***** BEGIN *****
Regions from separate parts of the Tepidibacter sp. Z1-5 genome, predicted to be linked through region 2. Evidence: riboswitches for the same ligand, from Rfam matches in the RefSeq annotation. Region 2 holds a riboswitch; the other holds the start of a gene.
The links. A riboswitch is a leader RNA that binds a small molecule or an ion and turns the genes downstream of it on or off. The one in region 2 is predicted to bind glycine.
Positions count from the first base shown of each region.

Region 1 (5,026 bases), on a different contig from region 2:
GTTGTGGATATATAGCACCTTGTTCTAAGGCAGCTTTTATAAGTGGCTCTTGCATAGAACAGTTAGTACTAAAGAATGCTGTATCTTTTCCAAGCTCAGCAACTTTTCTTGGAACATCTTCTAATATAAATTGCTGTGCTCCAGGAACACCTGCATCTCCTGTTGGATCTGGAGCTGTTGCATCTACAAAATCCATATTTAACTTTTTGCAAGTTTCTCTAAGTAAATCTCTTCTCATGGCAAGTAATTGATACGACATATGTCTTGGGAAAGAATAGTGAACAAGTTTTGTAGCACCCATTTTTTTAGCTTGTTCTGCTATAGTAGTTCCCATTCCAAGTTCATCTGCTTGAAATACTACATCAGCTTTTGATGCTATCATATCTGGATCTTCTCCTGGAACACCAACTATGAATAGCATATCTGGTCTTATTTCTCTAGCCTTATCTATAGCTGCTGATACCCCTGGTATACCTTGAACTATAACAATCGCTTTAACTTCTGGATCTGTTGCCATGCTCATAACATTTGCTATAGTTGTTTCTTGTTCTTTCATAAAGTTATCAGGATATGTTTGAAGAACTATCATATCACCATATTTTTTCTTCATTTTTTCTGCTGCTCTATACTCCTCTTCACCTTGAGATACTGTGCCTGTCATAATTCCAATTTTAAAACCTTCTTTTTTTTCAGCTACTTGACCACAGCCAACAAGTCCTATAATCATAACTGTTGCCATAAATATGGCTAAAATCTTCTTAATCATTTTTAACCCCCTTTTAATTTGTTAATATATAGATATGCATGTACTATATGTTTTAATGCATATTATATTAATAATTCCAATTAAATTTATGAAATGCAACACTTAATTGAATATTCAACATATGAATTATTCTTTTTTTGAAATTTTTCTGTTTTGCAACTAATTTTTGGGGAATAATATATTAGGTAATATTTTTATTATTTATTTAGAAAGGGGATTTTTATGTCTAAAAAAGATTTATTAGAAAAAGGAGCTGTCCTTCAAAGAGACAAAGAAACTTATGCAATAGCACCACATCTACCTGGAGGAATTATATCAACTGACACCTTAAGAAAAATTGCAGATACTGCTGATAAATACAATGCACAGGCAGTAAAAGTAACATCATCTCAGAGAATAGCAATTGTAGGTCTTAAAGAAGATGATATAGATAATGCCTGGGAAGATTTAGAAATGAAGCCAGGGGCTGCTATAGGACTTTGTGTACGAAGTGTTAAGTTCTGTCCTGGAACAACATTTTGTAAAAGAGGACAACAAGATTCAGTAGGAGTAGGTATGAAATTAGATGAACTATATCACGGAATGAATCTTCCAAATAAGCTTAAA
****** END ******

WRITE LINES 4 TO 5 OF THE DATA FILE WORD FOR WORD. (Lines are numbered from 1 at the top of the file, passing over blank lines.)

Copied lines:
Region 1 (5,026 bases), on a different contig from region 2:
GTTGTGGATATATAGCACCTTGTTCTAAGGCAGCTTTTATAAGTGGCTCTTGCATAGAACAGTTAGTACTAAAGAATGCTGTATCTTTTCCAAGCTCAGCAACTTTTCTTGGAACATCTTCTAATATAAATTGCTGTGCTCCAGGAACACCTGCATCTCCTGTTGGATCTGGAGCTGTTGCATCTACAAAATCCATATTTAACTTTTTGCAAGTTTCTCTAAGTAAATCTCTTCTCATGGCAAGTAATTGATACGACATATGTCTTGGGAAAGAATAGTGAACAAGTTTTGTAGCACCCATTTTTTTAGCTTGTTCTGCTATAGTAGTTCCCATTCCAAGTTCATCTGCTTGAAATACTACATCAGCTTTTGATGCTATCATATCTGGATCTTCTCCTGGAACACCAACTATGAATAGCATATCTGGTCTTATTTCTCTAGCCTTATCTATAGCTGCTGATACCCCTGGTATACCTTGAACTATAACAATCGCTTTAACTTCTGGATCTGTTGCCATGCTCATAACATTTGCTATAGTTGTTTCTTGTTCTTTCATAAAGTTATCAGGATATGTTTGAAGAACTATCATATCACCATATTTTTTCTTCATTTTTTCTGCTGCTCTATACTCCTCTTCACCTTGAGATACTGTGCCTGTCATAATTCCAATTTTAAAACCTTCTTTTTTTTCAGCTACTTGACCACAGCCAACAAGTCCTATAATCATAACTGTTGCCATAAATATGGCTAAAATCTTCTTAATCATTTTTAACCCCCTTTTAATTTGTTAATATATAGATATGCATGTACTATATGTTTTAATGCATATTATATTAATAATTCCAATTAAATTTATGAAATGCAACACTTAATTGAATATTCAACATATGAATTATTCTTTTTTTGAAATTTTTCTGTTTTGCAACTAATTTTTGGGGAATAATATATTAGGTAATATTTTTATTATTTATTTAGAAAGGGGATTTTTATGTCTAAAAAAGATTTATTAGAAAAAGGAGCTGTCCTTCAAAGAGACAAAGAAACTTATGCAATAGCACCACATCTACCTGGAGGAATTATATCAACTGACACCTTAAGAAAAATTGCAGATACTGCTGATAAATACAATGCACAGGCAGTAAAAGTAACATCATCTCAGAGAATAGCAATTGTAGGTCTTAAAGAAGATGATATAGATAATGCCTGGGAAGATTTAGAAATGAAGCCAGGGGCTGCTATAGGACTTTGTGTACGAAGTGTTAAGTTCTGTCCTGGAACAACATTTTGTAAAAGAGGACAACAAGATTCAGTAGGAGTAGGTATGAAATTAGATGAACTATATCACGGAATGAATCTTCCAAATAAGCTTAAA